NASA says the lunar eclipse will last for 1 hour and 43 minutes with total viability in Eastern Africa and Central Asia. Residents in other parts of Africa and Asia as well those in Europe, Australia and South America will be able to see a partial lunar eclipse.
Skywatchers in North America will not be able to see the rare event and will have to wait until 2020 to experience a total lunar eclipse.
During a lunar eclipse, the moon appears to be red because it lines up perfectly with the Earth and sun such that the Earth’s shadow totally blocks the sun’s light. The moon loses the brightness normally caused by the reflection of the sun’s light and takes on an eerie, reddish glow, giving the lunar eclipse moon the nickname of blood moon.
Scientists say the reason this lunar eclipse is especially long is because the moon is passing almost directly through the central part of Earth's shadow. To compare, it falls just 4 minutes shy of the longest possible time a lunar eclipse could last.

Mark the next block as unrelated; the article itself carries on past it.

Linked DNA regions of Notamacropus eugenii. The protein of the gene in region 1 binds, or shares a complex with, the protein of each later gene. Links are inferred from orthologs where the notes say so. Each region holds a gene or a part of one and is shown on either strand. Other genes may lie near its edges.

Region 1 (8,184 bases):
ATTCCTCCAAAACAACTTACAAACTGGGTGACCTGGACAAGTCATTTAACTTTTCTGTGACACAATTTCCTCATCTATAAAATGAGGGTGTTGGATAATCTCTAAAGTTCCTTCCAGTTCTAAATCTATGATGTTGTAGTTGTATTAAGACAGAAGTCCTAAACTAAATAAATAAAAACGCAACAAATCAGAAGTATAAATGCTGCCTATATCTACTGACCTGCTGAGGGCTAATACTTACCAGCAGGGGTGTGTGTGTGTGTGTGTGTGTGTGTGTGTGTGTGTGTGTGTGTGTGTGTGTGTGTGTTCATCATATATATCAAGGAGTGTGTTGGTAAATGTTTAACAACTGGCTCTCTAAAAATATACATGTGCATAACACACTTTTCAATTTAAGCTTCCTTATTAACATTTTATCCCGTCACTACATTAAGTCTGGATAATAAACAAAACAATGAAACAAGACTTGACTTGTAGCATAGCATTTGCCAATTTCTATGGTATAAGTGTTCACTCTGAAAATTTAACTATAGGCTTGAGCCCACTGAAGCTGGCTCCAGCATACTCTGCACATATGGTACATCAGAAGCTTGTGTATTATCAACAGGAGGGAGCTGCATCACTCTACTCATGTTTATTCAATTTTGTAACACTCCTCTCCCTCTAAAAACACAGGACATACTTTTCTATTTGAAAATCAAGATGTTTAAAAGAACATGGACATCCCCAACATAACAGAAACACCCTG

Earlier this year, a lunar eclipse occurred in January at the same time as a super moon, which takes place when a full moon is at its closet orbital point to Earth, appearing brighter and larger than usual. That event delighted moon watchers by being both a blood moon and super moon at the same time.
For those who aren't able to see the lunar eclipse this month, July has another treat in store for skygazers.
At the end of the month, Mars makes a close approach to Earth, reaching the point in its orbit when it is closet to our planet. Mars will appear about 10 times brighter than usual, with peak brightness occurring on July 31.
Everyone in the world will have the possibility to see this celestial phenomena, providing the skies are clear.